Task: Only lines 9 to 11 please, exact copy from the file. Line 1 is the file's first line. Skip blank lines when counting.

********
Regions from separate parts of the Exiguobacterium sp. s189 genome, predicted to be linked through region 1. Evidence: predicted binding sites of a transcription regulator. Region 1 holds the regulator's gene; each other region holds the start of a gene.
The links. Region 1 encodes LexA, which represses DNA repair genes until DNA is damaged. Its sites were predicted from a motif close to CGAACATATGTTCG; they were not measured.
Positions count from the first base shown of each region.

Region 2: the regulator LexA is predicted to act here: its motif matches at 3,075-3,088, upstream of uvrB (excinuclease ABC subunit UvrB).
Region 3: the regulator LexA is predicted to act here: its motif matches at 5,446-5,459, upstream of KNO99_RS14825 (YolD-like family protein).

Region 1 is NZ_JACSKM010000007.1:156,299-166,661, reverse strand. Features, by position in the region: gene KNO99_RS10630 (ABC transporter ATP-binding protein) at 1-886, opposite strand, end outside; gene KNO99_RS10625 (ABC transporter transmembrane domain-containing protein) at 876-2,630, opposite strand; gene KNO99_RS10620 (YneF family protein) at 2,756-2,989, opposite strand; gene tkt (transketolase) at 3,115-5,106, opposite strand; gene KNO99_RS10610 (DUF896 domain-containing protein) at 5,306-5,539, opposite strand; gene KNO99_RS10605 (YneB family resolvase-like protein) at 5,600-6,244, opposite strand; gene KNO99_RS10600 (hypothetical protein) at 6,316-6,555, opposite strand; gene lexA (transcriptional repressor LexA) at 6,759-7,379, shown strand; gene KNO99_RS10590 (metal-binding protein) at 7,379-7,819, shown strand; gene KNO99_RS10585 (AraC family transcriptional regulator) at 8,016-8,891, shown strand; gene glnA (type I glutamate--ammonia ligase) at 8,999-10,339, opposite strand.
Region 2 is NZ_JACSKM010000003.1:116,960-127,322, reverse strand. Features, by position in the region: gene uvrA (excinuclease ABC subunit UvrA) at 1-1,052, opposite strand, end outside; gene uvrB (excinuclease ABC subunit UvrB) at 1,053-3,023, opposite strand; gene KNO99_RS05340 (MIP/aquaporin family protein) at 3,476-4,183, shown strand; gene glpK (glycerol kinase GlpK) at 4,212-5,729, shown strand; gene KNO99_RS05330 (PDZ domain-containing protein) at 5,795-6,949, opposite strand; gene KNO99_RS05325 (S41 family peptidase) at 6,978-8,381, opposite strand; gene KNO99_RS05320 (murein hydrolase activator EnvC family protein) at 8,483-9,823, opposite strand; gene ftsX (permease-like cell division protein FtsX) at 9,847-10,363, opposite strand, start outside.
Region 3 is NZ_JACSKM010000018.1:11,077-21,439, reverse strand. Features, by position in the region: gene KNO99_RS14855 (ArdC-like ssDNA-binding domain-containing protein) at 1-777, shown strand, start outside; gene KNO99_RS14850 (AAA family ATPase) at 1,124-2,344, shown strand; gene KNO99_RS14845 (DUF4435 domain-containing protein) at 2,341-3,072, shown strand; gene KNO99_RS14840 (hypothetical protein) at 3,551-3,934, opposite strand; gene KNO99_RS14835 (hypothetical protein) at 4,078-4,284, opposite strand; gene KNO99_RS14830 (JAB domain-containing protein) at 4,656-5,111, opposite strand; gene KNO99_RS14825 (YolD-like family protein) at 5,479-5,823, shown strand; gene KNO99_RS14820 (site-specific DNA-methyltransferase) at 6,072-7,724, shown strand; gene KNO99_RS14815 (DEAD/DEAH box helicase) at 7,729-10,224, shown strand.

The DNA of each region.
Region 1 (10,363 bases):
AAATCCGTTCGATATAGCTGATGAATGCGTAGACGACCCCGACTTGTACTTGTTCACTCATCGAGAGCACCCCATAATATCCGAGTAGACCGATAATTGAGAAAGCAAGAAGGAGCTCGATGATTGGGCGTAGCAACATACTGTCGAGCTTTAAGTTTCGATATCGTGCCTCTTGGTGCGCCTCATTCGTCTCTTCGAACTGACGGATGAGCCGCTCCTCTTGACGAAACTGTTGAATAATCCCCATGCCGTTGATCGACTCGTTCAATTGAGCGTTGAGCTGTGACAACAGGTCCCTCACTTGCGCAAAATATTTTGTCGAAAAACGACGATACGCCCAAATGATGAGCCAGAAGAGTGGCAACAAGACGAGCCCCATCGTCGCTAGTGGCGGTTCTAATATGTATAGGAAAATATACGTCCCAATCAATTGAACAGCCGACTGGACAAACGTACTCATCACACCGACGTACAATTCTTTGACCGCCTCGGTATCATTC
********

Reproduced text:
The DNA of each region.
Region 1 (10,363 bases):
AAATCCGTTCGATATAGCTGATGAATGCGTAGACGACCCCGACTTGTACTTGTTCACTCATCGAGAGCACCCCATAATATCCGAGTAGACCGATAATTGAGAAAGCAAGAAGGAGCTCGATGATTGGGCGTAGCAACATACTGTCGAGCTTTAAGTTTCGATATCGTGCCTCTTGGTGCGCCTCATTCGTCTCTTCGAACTGACGGATGAGCCGCTCCTCTTGACGAAACTGTTGAATAATCCCCATGCCGTTGATCGACTCGTTCAATTGAGCGTTGAGCTGTGACAACAGGTCCCTCACTTGCGCAAAATATTTTGTCGAAAAACGACGATACGCCCAAATGATGAGCCAGAAGAGTGGCAACAAGACGAGCCCCATCGTCGCTAGTGGCGGTTCTAATATGTATAGGAAAATATACGTCCCAATCAATTGAACAGCCGACTGGACAAACGTACTCATCACACCGACGTACAATTCTTTGACCGCCTCGGTATCATTC